I am given a 3D model represented by its outside surface as a triangular mesh (hollow inside). The model is mostly 2-manifold, so that each triangle edge is shared by exactly 2 triangles. This, naturally, means that every triangle has exactly 3 neighbors (except at non-manifold bare edges, but we can ignore this case for now).
The mesh is represented as an array of triangles. Assume that I know the indices of each triangle's neighbors.

Is there an algorithm for reordering the triangles such that most triangles are very close to all 3 their neighbors in this 1D ordering?

I suspect this is an NP complete problem, but I wonder if there are approximation algorithms.

Here's what I found but all seem unsatisfactory:

Space-filling Hilbert-like curves (e.g. for triangular grids).
Even if I could generate such a curve for arbitrary topology (non-regular) meshes, these do not preserve or minimize overall locality:

Both the Hilbert curve and its discrete approximations are useful because they give a mapping between 1D and 2D space that fairly well preserves locality. If (x,y) are the coordinates of a point within the unit square, and d is the distance along the curve when it reaches that point, then points that have nearby d values will also have nearby (x,y) values. The converse can't always be true. There will sometimes be points where the (x,y) coordinates are close but their d values are far apart.

What is guaranteed, is that close points on the 1D curve will tend to be close in 2D space, but the converse is not true (i.e. close points in 2D space will not necessarily be close on the 1D curve) and that is what I want .

Adjacency Matrix Bandwidth Reduction
Another approach I considered was creating the adjacency matrix for the triangle neighborhood graph where each node in the graph is a triangle and there is an edge between each pair of neighboring triangles.
The adjacency matrix is symmetric very sparse since each node has (at most) 3 neighbors.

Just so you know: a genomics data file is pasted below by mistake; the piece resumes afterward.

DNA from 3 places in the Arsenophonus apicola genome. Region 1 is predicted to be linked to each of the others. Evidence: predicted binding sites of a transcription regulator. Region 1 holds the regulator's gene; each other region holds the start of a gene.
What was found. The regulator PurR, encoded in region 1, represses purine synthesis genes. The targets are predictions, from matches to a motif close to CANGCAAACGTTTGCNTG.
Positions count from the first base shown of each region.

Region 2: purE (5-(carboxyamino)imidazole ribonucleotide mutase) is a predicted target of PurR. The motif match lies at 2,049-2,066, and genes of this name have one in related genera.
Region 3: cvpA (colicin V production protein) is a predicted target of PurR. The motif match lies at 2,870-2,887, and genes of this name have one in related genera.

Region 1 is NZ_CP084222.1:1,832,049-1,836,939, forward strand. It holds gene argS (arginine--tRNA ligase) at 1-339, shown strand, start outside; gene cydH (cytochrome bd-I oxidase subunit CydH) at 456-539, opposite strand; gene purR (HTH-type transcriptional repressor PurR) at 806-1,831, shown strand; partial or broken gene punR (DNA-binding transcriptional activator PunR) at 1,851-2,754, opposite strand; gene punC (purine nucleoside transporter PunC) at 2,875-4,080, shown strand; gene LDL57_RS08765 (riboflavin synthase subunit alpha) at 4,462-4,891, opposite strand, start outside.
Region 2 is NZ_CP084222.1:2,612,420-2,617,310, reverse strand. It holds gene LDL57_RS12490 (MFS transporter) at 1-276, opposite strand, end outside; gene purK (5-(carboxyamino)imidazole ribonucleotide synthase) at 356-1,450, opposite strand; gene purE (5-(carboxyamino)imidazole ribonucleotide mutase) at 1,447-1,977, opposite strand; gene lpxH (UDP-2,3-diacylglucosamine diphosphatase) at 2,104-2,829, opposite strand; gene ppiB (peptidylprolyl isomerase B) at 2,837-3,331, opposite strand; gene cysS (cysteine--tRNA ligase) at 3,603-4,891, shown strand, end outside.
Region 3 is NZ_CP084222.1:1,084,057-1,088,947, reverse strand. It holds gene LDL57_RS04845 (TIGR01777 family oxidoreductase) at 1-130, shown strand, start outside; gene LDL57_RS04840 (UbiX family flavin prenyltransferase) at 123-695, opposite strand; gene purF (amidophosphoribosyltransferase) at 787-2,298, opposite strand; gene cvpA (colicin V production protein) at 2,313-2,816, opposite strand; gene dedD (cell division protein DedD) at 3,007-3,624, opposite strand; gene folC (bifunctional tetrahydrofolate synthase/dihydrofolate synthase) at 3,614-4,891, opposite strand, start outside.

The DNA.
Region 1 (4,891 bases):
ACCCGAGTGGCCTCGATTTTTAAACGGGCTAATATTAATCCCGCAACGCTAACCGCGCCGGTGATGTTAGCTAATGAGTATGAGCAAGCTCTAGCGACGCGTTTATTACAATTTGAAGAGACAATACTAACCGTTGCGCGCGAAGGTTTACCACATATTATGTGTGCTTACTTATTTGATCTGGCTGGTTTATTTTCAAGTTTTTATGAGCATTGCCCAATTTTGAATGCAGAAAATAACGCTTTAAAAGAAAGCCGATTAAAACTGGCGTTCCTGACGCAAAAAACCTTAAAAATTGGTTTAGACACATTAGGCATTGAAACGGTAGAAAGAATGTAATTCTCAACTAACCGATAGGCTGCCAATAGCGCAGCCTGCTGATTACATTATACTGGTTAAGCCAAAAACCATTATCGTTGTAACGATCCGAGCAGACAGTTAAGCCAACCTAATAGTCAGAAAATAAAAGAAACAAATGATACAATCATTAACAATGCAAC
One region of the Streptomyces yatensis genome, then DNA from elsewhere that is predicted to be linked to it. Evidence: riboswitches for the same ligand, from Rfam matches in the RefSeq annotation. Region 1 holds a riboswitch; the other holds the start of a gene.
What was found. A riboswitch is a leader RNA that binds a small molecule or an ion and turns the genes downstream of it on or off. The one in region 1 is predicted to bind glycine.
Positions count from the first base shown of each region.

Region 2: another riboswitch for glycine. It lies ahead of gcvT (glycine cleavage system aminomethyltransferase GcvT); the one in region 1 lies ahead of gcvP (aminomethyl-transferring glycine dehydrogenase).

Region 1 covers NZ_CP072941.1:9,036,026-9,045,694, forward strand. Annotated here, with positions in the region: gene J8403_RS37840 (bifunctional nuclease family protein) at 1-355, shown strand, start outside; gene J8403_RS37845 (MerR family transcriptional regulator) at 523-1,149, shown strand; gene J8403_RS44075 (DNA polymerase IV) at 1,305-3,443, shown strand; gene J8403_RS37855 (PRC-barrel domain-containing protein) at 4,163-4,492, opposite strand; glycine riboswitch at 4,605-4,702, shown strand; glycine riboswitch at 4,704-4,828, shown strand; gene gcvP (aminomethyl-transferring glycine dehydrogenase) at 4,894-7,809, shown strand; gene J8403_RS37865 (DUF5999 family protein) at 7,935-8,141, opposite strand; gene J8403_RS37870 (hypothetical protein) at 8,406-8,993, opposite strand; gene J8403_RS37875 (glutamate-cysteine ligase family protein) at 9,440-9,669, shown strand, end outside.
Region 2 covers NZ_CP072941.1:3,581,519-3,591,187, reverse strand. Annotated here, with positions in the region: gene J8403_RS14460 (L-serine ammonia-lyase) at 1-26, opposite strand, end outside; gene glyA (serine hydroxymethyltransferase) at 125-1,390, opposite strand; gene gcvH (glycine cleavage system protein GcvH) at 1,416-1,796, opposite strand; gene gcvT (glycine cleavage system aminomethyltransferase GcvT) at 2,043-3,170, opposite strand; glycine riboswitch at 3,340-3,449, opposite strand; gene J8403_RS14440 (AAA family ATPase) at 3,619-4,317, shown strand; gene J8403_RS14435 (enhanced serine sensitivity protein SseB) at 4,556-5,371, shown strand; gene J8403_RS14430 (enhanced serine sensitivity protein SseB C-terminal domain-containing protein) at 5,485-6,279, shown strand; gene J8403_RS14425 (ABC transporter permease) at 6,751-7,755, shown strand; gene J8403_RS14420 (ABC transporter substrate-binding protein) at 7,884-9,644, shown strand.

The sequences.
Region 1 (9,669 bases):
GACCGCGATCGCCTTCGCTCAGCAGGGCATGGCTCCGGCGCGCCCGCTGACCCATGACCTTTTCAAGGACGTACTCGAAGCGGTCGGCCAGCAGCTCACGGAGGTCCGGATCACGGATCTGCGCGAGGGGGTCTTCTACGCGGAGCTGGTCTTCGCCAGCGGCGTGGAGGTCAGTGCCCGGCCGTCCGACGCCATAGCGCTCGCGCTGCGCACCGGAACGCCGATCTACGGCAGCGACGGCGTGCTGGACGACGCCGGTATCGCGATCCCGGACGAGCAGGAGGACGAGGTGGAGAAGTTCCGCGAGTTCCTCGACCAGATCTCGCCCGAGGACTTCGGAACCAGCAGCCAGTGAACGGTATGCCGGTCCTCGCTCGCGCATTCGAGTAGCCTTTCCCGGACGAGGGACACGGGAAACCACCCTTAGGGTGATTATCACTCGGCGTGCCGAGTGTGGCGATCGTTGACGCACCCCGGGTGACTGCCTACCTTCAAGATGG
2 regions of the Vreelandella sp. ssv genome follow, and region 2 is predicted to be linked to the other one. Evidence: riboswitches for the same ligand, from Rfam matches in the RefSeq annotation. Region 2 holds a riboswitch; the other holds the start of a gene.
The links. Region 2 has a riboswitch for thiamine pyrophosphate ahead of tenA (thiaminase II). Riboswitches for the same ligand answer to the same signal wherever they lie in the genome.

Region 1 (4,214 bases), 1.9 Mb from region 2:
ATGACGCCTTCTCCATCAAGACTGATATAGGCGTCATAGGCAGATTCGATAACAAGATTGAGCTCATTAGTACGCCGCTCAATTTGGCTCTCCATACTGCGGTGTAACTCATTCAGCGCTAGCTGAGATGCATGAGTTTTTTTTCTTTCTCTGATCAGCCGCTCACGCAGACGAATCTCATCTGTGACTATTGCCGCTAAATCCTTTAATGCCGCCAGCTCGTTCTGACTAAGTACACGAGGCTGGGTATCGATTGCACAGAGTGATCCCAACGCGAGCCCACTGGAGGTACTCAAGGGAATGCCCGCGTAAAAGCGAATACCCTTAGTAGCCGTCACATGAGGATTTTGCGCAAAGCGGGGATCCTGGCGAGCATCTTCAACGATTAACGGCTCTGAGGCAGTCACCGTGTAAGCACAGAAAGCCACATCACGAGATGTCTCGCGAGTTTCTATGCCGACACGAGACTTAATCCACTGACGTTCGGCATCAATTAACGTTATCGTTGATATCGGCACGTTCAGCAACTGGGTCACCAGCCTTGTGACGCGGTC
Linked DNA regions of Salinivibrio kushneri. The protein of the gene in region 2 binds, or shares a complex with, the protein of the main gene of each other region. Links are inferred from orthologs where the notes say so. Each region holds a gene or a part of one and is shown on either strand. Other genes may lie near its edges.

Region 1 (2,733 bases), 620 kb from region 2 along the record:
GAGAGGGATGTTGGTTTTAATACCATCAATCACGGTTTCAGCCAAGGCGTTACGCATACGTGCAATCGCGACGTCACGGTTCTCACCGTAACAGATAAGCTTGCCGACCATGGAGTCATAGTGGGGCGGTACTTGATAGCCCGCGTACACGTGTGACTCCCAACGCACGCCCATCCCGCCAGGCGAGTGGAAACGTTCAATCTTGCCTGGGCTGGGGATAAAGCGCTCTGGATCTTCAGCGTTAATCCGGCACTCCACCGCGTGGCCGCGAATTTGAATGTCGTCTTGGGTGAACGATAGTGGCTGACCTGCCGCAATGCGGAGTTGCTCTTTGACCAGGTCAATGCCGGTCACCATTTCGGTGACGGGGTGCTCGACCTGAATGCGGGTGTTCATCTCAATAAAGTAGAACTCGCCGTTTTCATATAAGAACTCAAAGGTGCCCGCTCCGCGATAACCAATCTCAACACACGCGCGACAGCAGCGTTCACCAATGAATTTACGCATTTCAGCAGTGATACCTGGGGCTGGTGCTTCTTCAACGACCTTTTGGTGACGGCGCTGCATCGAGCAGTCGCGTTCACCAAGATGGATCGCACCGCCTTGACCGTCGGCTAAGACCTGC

I'd like an algorithm to reorder the columns and rows of the matrix such that most of the sparse entries are as close to the diagonal as possible. This is called matrix bandwidth reduction, and is an NP-complete problem, but it has several well known algorithms such as the reverse Cuthill–McKee algorithm (RCM). This algorithm and its variants are essentially variants of the breadth-first-search algorithm.

However, IIUC, in my case the graph is mostly locally planar, so the algorithm will essentially generate a spiral of interleaved triangles from and around the start node. This spiral will cause each triangle to get farther and farther away from at least 1 but sometimes all 3 of its immediate neighbors by a distance that is proportional to the circumference of the spiral at that point.

I prefer fewer long non-local hops to many shorter non-local hops.

Am I missing anything? Is there another approach I could take?

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    $\begingroup$ This isn't a fully formed answer at all, but as far as possible other approaches you could try to recurse by splitting the triangles into two regions (finding a small cut in the triangle adjacency graph), sorting the triangles in each region recursively and concatenating the lists. $\endgroup$ Jul 14, 2016 at 11:55

1 Answer 1


There appears to be a solution used by game programmers that both optimizes graphics hardware cache utilization and facilitates mesh connectivity compression. It is Tom Forsyth's Linear-Speed Vertex Cache Optimisation described here: https://tomforsyth1000.github.io/papers/fast_vert_cache_opt.html

The algorithm uses a heuristic based on modeling the GPU vertex cache to produce a sequence of triangles with high locality and vertex reuse. The pattern produced is reportedly not unlike the Hilbert curve. The algorithm has linear time complexity.

The master thesis "Efficient Triangle Reordering for Improved Vertex Cache Utilisation in Realtime Rendering" (http://www.martin.st/thesis/) contains a C++ implementation and also seems to describe an improved algorithm.

  • $\begingroup$ This is interesting. I guess you could reorder the faces quickly using these algorithms, and then resort the vertices by the min-face-index of each vtx (and correct the faces with the reshuffled vtx-indices). This way the vtx order is induced by the face order which in turn is induced by minimizing the vtx cache/access counts. $\endgroup$
    – Adi Shavit
    Sep 23, 2016 at 9:06
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    $\begingroup$ The algorithm also produces a vertex ordering. Every time a vertex is first assigned a score it can also be assigned a new index. People who do mesh compression seem to use this property for delta coding of the vertices. $\endgroup$
    – jcerveny
    Sep 23, 2016 at 9:27
  • $\begingroup$ I haven't dug too deep into the algorithm and implementations yet but the code samples I looked at from the links don't even look at the vertices, only at the indices themselves. But delta coding is indeed one of my goals, so I'll look into the optional vtx ordering too. Thanks! $\endgroup$
    – Adi Shavit
    Sep 23, 2016 at 9:36

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